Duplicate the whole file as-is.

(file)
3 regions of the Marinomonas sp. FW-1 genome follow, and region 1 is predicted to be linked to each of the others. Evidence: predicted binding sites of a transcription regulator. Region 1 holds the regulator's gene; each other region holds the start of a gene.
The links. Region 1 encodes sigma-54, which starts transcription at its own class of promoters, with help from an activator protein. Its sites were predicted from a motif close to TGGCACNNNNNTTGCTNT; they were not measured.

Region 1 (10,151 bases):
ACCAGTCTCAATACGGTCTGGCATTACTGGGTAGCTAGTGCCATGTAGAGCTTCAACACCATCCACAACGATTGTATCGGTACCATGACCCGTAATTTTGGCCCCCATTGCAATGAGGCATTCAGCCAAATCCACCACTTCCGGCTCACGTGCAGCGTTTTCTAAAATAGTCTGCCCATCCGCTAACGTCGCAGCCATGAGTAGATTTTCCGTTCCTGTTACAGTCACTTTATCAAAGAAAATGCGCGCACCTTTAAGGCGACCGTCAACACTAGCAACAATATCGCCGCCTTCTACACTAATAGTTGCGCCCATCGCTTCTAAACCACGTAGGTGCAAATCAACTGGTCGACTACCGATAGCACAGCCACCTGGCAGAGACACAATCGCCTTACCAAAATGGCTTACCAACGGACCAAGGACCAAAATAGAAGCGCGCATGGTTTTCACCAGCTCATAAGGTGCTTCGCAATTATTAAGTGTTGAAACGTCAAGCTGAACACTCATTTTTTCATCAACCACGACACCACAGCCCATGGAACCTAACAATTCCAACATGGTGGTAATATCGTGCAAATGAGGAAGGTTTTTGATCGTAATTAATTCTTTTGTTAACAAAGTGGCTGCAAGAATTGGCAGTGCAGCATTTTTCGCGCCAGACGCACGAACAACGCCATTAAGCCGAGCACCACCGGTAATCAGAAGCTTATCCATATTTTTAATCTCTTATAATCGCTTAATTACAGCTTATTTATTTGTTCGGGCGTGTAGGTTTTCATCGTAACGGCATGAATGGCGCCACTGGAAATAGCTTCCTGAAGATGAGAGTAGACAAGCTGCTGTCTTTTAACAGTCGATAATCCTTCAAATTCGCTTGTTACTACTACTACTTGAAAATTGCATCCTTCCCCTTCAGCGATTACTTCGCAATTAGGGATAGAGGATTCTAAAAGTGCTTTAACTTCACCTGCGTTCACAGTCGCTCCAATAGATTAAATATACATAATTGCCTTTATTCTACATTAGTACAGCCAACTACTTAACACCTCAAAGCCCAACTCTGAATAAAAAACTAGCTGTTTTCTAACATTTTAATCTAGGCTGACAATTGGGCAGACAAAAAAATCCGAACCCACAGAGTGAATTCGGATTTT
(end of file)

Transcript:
3 regions of the Marinomonas sp. FW-1 genome follow, and region 1 is predicted to be linked to each of the others. Evidence: predicted binding sites of a transcription regulator. Region 1 holds the regulator's gene; each other region holds the start of a gene.
The links. Region 1 encodes sigma-54, which starts transcription at its own class of promoters, with help from an activator protein. Its sites were predicted from a motif close to TGGCACNNNNNTTGCTNT; they were not measured.

Region 1 (10,151 bases):
ACCAGTCTCAATACGGTCTGGCATTACTGGGTAGCTAGTGCCATGTAGAGCTTCAACACCATCCACAACGATTGTATCGGTACCATGACCCGTAATTTTGGCCCCCATTGCAATGAGGCATTCAGCCAAATCCACCACTTCCGGCTCACGTGCAGCGTTTTCTAAAATAGTCTGCCCATCCGCTAACGTCGCAGCCATGAGTAGATTTTCCGTTCCTGTTACAGTCACTTTATCAAAGAAAATGCGCGCACCTTTAAGGCGACCGTCAACACTAGCAACAATATCGCCGCCTTCTACACTAATAGTTGCGCCCATCGCTTCTAAACCACGTAGGTGCAAATCAACTGGTCGACTACCGATAGCACAGCCACCTGGCAGAGACACAATCGCCTTACCAAAATGGCTTACCAACGGACCAAGGACCAAAATAGAAGCGCGCATGGTTTTCACCAGCTCATAAGGTGCTTCGCAATTATTAAGTGTTGAAACGTCAAGCTGAACACTCATTTTTTCATCAACCACGACACCACAGCCCATGGAACCTAACAATTCCAACATGGTGGTAATATCGTGCAAATGAGGAAGGTTTTTGATCGTAATTAATTCTTTTGTTAACAAAGTGGCTGCAAGAATTGGCAGTGCAGCATTTTTCGCGCCAGACGCACGAACAACGCCATTAAGCCGAGCACCACCGGTAATCAGAAGCTTATCCATATTTTTAATCTCTTATAATCGCTTAATTACAGCTTATTTATTTGTTCGGGCGTGTAGGTTTTCATCGTAACGGCATGAATGGCGCCACTGGAAATAGCTTCCTGAAGATGAGAGTAGACAAGCTGCTGTCTTTTAACAGTCGATAATCCTTCAAATTCGCTTGTTACTACTACTACTTGAAAATTGCATCCTTCCCCTTCAGCGATTACTTCGCAATTAGGGATAGAGGATTCTAAAAGTGCTTTAACTTCACCTGCGTTCACAGTCGCTCCAATAGATTAAATATACATAATTGCCTTTATTCTACATTAGTACAGCCAACTACTTAACACCTCAAAGCCCAACTCTGAATAAAAAACTAGCTGTTTTCTAACATTTTAATCTAGGCTGACAATTGGGCAGACAAAAAAATCCGAACCCACAGAGTGAATTCGGATTTT